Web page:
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« News trends 2010 (prasad) | Main | A Caged Bird is Free (Sujatha) »

January 01, 2011


Fascinating, Omar -- I must read again and go to all your links. Meanwhile, I wonder if you know of a new publication, _Intellectual Curiosity and the Scientific Revolution: A Global Perspective_, by Prof. Toby Huff. It addresses some of the thousand-year-long conditions that have accounted for disparities between the West and not only the Islamic world but China. I never knew, until reading it, that Copernicus used no algebra, only geometry...

Excellently written Omar, vast subject and short space dealt with admirably...couple of points; in my opinion the Sunni Islam is gradually drifting towards its logical end as it is devoid of any central leadership (ie they believe in the presence of shaitaan but not Imam(as), as a result the offshoots are hideous ideologies like wahabi/salafi etc, secondly i will take the liberty of pointing out that there is no 'myths' in shia islam, only creation of feeble pieces of personalised opinion borne out of mediocre information at best of ms Naqvi in ur have also briefly touched on but left out great intellectuals like Mulla sadra (being taught as a phd at stanford), murtadha mutahri, baqirulsadr, even dr ali shriati...all great scholrs of the moslem world....

Thank you, Omar for ably tracing the trajectory and the many facets of Islamic history in such a short space and in so few words. That requires some disciplined and organized thinking in making the central point you made.

Amitabh Bacchan? Nana Patekar? I understand why you had to go to Bollywood to pick your actors for the Islamic dramas chronicled by Tabari. But why did you leave out one of my favorite actors, Naseeruddin Shah? :-)

Naseeruddin Shah could play Abubakr, who was supposedly mild mannered and given to thinking before acting. I had originally imagined Om Puri as the young rebel but could not find a good link for him (a speech from his younger days would have been nice).
Elatia, yes, I deliberately put a lot of hyperlinks in there..I thought this is for a weblog, not a school essay, it should take advantage of hyperlinking to a dozen different places...e.g. Burroughs ramblings are more than just a line about writer's block and the interview with Bowles is short, but worth a read.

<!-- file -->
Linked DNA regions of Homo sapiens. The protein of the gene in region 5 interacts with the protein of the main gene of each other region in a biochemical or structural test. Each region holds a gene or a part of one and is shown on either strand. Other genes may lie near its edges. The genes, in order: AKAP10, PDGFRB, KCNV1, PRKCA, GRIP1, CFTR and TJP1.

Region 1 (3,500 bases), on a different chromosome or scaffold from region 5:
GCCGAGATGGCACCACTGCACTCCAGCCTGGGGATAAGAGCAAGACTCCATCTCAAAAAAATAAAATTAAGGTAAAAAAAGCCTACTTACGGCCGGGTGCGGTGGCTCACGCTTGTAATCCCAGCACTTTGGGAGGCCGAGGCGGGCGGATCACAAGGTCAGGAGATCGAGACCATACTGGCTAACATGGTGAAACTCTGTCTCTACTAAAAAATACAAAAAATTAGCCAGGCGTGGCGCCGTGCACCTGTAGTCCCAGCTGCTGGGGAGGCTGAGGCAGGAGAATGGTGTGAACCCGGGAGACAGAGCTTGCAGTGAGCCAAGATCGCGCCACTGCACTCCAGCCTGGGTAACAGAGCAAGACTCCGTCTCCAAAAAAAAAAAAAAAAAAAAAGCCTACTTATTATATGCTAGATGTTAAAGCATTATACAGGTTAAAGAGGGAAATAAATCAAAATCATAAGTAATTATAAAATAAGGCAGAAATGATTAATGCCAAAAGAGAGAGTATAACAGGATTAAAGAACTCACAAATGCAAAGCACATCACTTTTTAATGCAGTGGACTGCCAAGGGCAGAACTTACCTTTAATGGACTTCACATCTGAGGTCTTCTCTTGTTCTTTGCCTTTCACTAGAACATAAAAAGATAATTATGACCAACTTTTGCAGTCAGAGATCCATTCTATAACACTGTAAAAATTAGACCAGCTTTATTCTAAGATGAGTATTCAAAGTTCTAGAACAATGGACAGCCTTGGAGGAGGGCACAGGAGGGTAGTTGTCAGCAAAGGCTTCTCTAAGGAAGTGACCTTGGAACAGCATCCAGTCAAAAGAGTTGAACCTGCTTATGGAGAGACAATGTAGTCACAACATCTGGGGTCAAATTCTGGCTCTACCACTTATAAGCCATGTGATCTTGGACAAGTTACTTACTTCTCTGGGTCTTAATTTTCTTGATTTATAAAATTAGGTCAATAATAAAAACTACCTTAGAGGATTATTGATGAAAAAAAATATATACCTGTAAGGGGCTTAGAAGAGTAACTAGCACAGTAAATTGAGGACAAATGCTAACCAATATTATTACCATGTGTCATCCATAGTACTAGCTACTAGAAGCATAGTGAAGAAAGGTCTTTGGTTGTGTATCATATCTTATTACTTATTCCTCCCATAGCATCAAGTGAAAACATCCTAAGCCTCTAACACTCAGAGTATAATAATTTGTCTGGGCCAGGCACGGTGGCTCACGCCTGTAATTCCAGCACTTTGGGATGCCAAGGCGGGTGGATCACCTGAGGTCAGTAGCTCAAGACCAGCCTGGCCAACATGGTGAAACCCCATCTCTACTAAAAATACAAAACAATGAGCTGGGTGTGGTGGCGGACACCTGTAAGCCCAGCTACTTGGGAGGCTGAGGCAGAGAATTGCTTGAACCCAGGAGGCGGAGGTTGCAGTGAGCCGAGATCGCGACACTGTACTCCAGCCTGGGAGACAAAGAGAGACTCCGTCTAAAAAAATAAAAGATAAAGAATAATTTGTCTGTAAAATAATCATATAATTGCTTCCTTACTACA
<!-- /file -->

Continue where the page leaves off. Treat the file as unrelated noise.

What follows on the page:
kashif, you will enjoy rare Western historian who concludes that if you pay attention to all the reports we have, you begin to see that the Shias do have a point...
Personally, I am not really ready to embrace the notion of divinely guided imams yet and tend to agree with Sauda:

Thi guftugoey bagh e fidak jaRR fasad ki
Jaaney hai jis ko ilm hai Deen key usool ka

(A dispute about the garden of Fidak was the root of the trouble, this is clear to him who knows the principle of religion)

Omar, i did read Wilfred-madelung's book a few years ago, i ususally dont rely on western historians to tell me about my own history (not because of my bias, but their poor research), his was however an exception as you pointed out. The other problem which tends to silence an independent opinion is the 'murderous intolerance' of the Sunni islam, which literally has killed millions throughout history for disagreeing with it(mainly shia but now a little more indiscriminate). As far the divinely guided Imams(as), its when they are ready to embrace you and not the other way around, the 'Nehma e Wilaya' (recognition of the institution of imamat) is the backbone of moselm belief, and is mentioned in 17 places in bible and myriad points in so called sahih bokhari and moselm etc....

This is really very well-written and gives pause for thought by Muslims and non-Muslims.

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